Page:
Programmable materials that detect their own movement

Programmable materials that detect their own movement

The Massachusetts Institute of Technology has created 3D printer-printed materials that can detect their own movements. Using air-filled channels, sensors can detect pressure changes and determine structural deformation.

Researchers from the Computer Science and Artificial Intelligence Laboratory have developed "engineering materials" that can detect their own deformations. These materials are 3D print structures that are considered programmable because it is only a slight change in their geometry to change certain properties, such as rigidity or strength.

In their work published in the journal , researchers describe the 3D seals of DLP using photopolymer resin that hardens when in contact with light. They were able to create a complex design in which all the elements are hollow. When it starts to deform, the air comes out and is measured by the pressure sensor.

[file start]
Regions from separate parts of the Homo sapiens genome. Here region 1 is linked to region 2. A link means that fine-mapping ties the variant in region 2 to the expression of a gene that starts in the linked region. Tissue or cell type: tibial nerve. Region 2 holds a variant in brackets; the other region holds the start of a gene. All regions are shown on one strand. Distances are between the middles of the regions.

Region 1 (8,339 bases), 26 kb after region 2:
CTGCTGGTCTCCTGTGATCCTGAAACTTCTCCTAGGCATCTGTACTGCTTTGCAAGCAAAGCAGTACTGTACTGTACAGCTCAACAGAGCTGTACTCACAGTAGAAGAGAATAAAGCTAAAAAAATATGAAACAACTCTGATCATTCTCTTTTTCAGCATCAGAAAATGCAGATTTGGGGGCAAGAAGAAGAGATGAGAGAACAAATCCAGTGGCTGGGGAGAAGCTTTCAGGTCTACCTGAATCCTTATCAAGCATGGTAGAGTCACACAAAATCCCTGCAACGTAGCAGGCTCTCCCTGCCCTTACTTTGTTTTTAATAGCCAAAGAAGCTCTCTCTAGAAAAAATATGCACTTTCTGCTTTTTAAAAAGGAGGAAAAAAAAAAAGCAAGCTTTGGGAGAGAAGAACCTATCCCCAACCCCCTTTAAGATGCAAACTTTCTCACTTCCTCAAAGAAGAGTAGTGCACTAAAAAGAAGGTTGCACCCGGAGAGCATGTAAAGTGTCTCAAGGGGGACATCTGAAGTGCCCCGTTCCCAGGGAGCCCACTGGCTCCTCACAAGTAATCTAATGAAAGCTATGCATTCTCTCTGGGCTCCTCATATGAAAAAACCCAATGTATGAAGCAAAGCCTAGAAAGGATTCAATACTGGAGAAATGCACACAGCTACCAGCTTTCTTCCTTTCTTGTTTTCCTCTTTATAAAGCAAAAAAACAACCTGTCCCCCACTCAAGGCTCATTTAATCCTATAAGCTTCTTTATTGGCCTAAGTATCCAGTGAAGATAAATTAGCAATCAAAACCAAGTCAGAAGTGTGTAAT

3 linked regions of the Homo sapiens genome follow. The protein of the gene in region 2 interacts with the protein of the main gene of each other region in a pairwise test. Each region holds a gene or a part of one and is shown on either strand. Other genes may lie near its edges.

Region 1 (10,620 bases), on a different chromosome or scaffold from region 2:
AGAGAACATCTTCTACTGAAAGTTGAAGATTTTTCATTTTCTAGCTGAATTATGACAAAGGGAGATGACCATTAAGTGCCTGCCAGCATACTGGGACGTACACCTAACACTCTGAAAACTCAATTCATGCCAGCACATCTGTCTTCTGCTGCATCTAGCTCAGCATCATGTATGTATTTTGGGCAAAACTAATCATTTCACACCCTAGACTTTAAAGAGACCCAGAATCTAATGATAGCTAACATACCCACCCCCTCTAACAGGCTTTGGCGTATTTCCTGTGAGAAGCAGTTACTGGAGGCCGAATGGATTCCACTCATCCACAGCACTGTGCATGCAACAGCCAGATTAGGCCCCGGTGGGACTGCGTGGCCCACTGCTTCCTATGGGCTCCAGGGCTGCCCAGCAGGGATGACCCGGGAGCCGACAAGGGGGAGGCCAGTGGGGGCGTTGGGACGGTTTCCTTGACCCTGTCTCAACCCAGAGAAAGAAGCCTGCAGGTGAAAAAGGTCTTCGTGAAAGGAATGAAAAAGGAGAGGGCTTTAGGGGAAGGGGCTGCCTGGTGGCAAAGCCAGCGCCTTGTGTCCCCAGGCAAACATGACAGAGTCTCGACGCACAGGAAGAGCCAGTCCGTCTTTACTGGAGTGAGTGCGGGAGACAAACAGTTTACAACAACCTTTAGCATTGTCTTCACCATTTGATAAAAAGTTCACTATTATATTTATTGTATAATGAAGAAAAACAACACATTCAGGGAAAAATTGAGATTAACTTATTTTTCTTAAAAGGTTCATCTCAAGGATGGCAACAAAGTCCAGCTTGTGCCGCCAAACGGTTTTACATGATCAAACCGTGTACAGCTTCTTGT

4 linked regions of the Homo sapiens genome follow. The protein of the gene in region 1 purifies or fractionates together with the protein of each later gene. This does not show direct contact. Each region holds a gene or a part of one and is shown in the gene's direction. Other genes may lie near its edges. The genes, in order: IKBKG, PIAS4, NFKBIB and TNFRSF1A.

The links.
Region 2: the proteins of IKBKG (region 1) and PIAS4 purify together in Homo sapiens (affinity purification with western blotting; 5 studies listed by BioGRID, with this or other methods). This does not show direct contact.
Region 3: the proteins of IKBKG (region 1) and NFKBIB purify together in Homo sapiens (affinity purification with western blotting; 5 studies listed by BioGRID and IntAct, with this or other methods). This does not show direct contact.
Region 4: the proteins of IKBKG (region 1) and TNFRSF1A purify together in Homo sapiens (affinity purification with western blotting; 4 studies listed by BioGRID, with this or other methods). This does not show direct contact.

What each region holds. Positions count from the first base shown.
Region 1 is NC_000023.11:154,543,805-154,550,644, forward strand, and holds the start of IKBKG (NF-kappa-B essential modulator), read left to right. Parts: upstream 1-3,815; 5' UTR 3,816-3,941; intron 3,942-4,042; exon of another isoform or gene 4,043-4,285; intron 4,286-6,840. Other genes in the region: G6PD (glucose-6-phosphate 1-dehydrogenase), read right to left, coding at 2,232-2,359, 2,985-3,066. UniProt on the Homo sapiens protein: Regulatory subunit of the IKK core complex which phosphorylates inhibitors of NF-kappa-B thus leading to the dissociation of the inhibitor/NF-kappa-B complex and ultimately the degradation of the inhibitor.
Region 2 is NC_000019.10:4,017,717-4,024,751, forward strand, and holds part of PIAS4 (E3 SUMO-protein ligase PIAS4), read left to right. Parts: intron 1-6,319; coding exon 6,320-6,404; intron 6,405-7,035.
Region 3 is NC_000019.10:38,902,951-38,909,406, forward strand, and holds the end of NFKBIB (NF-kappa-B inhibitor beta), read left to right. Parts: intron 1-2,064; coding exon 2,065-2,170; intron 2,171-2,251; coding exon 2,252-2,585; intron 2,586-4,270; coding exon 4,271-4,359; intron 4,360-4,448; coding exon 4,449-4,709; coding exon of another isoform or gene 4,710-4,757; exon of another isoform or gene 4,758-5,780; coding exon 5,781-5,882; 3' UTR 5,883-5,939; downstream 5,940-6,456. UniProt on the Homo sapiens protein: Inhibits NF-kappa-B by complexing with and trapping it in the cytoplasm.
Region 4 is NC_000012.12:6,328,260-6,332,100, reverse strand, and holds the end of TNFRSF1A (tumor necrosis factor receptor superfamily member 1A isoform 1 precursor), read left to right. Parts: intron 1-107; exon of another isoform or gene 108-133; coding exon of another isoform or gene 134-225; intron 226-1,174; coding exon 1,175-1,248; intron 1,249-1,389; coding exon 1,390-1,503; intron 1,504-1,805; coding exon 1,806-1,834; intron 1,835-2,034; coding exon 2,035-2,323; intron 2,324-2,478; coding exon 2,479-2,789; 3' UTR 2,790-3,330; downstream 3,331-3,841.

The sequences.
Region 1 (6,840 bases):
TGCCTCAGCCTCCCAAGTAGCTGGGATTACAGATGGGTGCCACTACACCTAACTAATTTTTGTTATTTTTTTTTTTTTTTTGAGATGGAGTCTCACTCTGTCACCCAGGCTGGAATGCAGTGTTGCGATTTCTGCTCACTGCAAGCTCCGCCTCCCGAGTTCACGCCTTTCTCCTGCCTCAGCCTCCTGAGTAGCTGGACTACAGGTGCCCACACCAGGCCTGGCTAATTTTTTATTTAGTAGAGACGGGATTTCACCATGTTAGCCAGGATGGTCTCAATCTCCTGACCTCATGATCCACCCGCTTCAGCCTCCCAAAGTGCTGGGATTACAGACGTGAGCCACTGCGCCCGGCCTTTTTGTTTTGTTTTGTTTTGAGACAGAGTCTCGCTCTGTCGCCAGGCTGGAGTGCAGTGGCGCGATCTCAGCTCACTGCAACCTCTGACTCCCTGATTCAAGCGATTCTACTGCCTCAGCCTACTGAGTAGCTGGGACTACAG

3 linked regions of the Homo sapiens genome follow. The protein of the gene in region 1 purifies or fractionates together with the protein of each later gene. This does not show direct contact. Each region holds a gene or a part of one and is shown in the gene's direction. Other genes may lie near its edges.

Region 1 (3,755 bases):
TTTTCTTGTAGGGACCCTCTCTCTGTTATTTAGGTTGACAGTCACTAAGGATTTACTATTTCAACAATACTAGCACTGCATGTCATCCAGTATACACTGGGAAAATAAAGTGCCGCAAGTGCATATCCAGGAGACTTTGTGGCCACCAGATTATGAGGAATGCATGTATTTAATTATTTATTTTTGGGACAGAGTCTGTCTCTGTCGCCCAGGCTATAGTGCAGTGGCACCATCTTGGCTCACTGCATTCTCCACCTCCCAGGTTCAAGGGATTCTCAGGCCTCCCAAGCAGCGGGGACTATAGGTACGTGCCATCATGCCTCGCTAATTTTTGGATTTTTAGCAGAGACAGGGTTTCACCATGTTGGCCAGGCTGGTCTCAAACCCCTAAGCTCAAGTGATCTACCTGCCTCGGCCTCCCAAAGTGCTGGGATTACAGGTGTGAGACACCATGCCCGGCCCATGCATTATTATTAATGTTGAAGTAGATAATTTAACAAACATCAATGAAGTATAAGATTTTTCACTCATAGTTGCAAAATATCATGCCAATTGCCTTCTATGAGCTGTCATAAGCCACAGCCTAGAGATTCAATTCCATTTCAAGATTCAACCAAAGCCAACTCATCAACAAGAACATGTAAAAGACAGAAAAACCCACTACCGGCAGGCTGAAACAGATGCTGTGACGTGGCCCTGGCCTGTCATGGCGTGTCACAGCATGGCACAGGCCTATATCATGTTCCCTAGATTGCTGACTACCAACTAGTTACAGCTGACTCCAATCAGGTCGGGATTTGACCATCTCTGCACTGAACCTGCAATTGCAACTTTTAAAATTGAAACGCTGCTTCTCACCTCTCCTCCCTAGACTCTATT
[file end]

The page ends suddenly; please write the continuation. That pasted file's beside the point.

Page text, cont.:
Gap in the field of soft robotics

They used this technique to create a soft robotic platform with four degrees of freedom, with four servometers and 12 sensors, and they controlled the robot and recorded the sensor data for 18 hours using the motion sensor as a reference. Using artificial intelligence, they were able to analyze the data using a neural network and to create a model that could detect the motion of the soft robot using only the pressure sensor data.

Researchers hope that their method will lead to the development of soft robotics, providing robots with accurate pre-supplicative sensors built directly into their structure; it can even be used to create connected clothing or accessories that can determine the owner ' s movements and its interaction with the environment.